I have mentioned before how much I dislike the blanket statement about broadband service in the US being "the worst" in the developed world. I don't know where but I know I've mentioned it. Let me recap... when they talk about the mah-velous performance in other countries, are they including countryside away from the city? How are they measuring? Is this speed available to all? Who pays and how much does it cost? What is the size of the country compared to the size of the US? Okay you get the idea. I never see real comparable statistics - just a flat statement. I want to see good impartial data with a comparison of apples/to apples (so to speak). This is always a statement proclaimed as if everyone "knows" it to be true - rather like global warming they are saying, "the science is settled" and no one questions it.

...the PC industry as we have known it for a third of a century is beginning to die.

PCs are becoming commodity items.

Interesting - that leap of logic. Does this mean all commodity items will disappear because they aren't profitable enough? I expect Target and Walmart will soon be out of business since they depend so heavily on selling all kinds of commodity items at a very low profit margin.

The trend he notes is exactly the trend that always occurs with development of a product. The initial prices are prohibitive, they are difficult to operate, they are mainly used by enthusiasts. They eventually become easier to operate, the quality improves, the price drops, and regular everyday people start using them if they are fun, useful and/or make life easier.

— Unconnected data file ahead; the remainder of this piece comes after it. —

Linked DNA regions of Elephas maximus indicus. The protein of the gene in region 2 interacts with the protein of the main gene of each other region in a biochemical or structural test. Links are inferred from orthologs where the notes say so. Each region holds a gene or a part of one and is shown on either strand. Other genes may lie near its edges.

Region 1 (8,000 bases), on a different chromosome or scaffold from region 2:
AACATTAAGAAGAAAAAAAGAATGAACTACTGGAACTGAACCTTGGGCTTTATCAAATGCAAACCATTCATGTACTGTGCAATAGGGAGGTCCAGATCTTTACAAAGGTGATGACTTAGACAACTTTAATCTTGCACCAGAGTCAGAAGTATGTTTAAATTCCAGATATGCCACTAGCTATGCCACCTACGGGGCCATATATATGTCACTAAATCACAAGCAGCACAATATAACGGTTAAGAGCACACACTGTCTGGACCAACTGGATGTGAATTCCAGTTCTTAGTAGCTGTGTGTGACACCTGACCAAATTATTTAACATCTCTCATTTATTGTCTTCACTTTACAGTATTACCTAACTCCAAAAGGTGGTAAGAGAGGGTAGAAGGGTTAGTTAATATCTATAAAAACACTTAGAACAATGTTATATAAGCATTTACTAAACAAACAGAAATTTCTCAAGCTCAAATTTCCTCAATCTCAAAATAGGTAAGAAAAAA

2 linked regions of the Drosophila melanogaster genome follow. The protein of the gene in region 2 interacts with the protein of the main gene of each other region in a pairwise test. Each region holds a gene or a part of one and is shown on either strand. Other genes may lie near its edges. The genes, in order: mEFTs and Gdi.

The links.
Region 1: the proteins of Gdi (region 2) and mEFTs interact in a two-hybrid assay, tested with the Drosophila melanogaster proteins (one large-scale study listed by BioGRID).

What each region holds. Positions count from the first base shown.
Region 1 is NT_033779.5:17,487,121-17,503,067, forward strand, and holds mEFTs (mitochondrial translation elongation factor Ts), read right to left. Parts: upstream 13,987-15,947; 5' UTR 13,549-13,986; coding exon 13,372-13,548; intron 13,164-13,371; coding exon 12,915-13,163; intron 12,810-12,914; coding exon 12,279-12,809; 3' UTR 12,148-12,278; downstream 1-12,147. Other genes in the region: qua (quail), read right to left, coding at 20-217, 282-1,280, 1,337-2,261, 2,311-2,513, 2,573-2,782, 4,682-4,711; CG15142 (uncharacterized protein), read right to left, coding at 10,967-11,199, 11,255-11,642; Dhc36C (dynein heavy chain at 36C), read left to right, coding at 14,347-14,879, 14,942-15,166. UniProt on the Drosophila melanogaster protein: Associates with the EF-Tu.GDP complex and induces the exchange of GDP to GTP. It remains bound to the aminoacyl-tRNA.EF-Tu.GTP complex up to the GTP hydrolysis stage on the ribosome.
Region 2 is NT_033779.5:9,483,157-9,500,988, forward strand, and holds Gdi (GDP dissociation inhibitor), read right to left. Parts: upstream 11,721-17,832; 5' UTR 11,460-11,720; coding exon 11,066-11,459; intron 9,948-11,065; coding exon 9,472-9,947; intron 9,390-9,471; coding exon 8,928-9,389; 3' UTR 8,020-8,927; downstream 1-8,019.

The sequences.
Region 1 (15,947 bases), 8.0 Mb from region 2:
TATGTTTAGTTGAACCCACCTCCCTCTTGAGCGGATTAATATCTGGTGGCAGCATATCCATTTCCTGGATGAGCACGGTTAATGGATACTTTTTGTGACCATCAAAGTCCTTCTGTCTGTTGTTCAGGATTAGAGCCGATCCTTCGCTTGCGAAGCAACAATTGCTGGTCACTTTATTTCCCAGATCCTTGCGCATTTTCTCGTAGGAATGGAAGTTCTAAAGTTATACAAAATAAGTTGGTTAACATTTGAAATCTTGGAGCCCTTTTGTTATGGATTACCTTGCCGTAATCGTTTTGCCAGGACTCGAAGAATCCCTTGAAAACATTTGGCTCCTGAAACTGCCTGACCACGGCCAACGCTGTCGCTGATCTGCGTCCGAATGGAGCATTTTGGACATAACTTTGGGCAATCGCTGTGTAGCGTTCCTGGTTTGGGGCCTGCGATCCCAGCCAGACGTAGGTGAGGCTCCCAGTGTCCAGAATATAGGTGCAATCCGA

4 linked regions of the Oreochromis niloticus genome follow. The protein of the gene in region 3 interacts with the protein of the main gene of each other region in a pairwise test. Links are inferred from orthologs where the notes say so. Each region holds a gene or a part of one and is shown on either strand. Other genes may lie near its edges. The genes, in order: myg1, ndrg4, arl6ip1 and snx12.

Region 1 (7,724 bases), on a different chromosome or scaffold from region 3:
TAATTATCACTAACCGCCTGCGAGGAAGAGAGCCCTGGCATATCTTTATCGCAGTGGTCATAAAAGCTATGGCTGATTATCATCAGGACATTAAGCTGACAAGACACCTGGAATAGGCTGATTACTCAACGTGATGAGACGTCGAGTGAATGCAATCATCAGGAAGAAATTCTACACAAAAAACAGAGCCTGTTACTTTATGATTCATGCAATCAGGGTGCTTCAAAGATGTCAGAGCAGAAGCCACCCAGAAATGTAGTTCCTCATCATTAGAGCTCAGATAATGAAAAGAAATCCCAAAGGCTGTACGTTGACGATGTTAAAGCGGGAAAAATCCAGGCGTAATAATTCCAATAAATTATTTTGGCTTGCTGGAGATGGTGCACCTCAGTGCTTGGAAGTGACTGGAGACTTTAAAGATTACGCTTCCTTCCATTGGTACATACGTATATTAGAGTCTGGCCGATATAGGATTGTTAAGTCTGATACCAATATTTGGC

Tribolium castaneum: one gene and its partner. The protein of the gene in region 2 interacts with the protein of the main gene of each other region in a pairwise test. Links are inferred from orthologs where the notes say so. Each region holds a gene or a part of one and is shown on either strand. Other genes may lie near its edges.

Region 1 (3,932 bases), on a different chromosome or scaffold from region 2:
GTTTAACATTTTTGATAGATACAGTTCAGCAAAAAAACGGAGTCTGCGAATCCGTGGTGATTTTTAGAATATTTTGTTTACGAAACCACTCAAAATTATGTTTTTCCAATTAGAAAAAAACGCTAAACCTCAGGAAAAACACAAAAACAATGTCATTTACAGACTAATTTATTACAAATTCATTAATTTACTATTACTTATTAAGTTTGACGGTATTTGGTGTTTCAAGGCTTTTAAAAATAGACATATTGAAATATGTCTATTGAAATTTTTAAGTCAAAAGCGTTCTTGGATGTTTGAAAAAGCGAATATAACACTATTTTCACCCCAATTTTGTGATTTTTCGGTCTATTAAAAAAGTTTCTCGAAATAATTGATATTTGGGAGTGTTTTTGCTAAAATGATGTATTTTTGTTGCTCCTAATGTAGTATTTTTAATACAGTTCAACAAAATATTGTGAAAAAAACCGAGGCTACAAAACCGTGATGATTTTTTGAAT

Actually the margins have seldom been really high on any type of PC - when the prices were high, it's because the component prices were high. As the component prices drop so does the overall price allowing more to be sold. There is nothing new in this curve of development it's basic economics. This in itself does not portend the imminent demise of any product.

If you look at commodity products historically, those with prices that don't drop are the ones that tend to disappear. Although I'm sure it's not true in every case (few things seldom are always true or false)

Software will be delivered as a service to users wherever they are, via whatever device they're looking at...

Ah the mantra of the dedicated geek. Things will be sooooo much better when we get it delivered to us instead of fiddling about with it ourselves. Of course they usually mean things will be better when the peons get all services delivered. And any service they themselves don't particularly want to pay for or bother with is delivered for "free".

This geek utopia is a tricky place... there is lots of free software and internet access, but enough of a difficulty level to leave the geeks feeling superior to the peons of the computer world. No one ever says who develops and pays for all the free stuff - it's just there.

Let's go back a bit in history for a quickie overview. Computers began as big machines in dark cold rooms inside big businesses and universities that could afford them. After a bit, "terminals" were developed. Programmers/operators could use these to send commands to the computer (so much better than all those cards with holes punched in them!). These were the first "thin clients". They did nothing but have a screen - for showing typed commands and results - and a keyboard. All processing was done on the mainframe.